Making Social Collaboration Transparent

By Christian Buckley posted 09-15-2013 12:01

  

Over the past several months, I've been talking with customers and partner organizations about how they measure the success of their collaboration efforts today -- and am shocked at how much companies really understand about what is happening within their environments. Most collaboration deployments fail to adequately capture and measure data around their platform to better understand what people are using, where they are active, which processes or workloads or teams are more successful, and why they are successful.

 

Why is measurement such a big issue? A common theme across most of these organizations is the need to improve collaboration. Organizations want to improve adoption and engagement -- and yet they have not even taken the steps to define what adoption and engagement mean. And if you don't have these defined, how can you improve them?

 

The problem, of course, is that the data most tools provide are simply insufficient for measuring activity to this detail -- and vendors need to wake up and solve this problem. At SPTechcon in Boston earlier this year, I presented a session on the topic of governance of the social capabilities within SharePoint and Yammer, identifying the limitations around out-of-the-box reporting to help organizations easily track and measure key insights into social behaviors.

 

Surfacing data quickly and visually is key, and then providing administrators with the proper channels to take appropriate action. A report on number of logins to a platform in a given month is useless information. Who were they? What did they do once inside the platform? How long did they stay? Were they able to find the data or complete the workload that they had intended? How do their activities compare with those of their peers? Of other business units? And how do these statistics change over time? Are we seeing an increase in usage, or a decrease? Are people uploading more, or less content? Are they commenting more , or less?

 

Data visualization, and the desire for stronger business intelligence (BI) capability is a rapidly growing segment of collaboration. For example, Microsoft has made BI a major pillar of their development strategies for SharePoint, with some new features being built exclusively for SharePoint Online, part of their Office 365 platform. However, there is not yet a documented roadmap for providing these kinds of data within their BI platform -- which seems like an opportunity for a huge win on the part of Microsoft. Don't just build us an empty platform -- fill it with the data we need about the online and offline platforms you sell us.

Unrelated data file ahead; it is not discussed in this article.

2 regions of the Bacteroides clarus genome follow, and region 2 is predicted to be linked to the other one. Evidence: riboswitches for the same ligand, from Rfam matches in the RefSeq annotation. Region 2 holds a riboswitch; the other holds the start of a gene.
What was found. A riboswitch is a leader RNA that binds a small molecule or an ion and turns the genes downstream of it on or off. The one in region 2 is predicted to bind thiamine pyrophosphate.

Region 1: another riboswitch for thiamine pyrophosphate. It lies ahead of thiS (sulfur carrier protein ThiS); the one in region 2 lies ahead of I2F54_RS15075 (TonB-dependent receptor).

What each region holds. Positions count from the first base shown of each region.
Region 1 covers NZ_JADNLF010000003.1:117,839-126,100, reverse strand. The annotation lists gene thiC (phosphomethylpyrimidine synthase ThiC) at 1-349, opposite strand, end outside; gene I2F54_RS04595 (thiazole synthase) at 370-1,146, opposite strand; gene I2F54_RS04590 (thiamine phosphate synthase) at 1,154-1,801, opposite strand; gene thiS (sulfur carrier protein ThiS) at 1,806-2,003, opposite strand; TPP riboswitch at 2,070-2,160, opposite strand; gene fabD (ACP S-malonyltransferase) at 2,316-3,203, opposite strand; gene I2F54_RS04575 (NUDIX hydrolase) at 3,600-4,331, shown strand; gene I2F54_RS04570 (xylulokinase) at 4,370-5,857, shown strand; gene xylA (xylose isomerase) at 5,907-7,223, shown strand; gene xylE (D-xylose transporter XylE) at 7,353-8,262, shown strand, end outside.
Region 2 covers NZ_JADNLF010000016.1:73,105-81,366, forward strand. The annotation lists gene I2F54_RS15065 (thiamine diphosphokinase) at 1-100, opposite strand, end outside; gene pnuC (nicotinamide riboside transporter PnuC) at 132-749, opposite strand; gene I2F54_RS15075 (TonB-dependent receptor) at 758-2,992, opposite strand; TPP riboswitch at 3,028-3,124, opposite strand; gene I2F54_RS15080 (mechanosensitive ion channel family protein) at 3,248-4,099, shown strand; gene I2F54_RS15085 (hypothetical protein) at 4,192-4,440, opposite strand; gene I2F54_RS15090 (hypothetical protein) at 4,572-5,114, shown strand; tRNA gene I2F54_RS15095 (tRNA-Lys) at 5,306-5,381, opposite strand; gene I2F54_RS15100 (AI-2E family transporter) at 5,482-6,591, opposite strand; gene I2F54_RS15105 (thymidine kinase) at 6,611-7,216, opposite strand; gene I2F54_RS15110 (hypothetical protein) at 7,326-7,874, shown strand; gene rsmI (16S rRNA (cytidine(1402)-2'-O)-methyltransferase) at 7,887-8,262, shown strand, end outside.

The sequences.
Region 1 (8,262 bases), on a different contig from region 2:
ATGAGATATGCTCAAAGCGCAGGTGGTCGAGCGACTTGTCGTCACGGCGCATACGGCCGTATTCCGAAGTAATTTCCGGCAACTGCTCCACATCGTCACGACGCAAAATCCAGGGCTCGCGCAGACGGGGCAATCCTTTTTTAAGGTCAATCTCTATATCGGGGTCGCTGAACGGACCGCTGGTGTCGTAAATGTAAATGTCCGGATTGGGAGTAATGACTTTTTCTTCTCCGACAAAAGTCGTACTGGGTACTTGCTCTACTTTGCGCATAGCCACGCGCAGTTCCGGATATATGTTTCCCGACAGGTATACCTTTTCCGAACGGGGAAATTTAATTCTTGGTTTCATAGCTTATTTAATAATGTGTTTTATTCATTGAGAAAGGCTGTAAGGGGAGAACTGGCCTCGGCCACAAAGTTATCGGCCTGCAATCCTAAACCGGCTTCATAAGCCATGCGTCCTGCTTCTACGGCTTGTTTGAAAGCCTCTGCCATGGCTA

And allowing for personalization is key: managers must understand how data rolls up into the divisional and corporate levels, and which data they must dig deeper into to understand the nuances of their own business. Much like all SharePoint reporting, these BI solutions need to provides windows into the data for different security levels, allowing you to measure social activity by role, as well.

 

You cannot, ultimately, manage social by spreadsheet alone. The data you capture and track informs you, but what the data often does is to highlight the offline actions you must take, such as providing training, or adding additional functionality to improve the end user experience. Reporting and BI tools are directional -- they help you to see trends and insights into your platform activity, and social collaboration activities are no different than structured collaboration activities, such as using SharePoint. What we need are better tools, more data, and improved management capabilities of social collaboration.



#sharepoint #SharePoint #BusinessIntelligence #BI #reporting #socialcollaboration #social #Collaboration #Collaboration
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09-15-2013 12:22

I'm always looking for a way to connect what goes on in SharePoint to strategy, a la the Balanced Scorecard. Far too few information workers see how they fit into overall strategy. By exposing measures of *effect* rather than *transactions* we can help each person understand how they can contribute to organizational success.
Few ECM tools contain any sort of connection like this, tending to measure things more from an audit perspective than an effect perspective. Take note, vendors: there's a market hole here just begging to be filled.
M.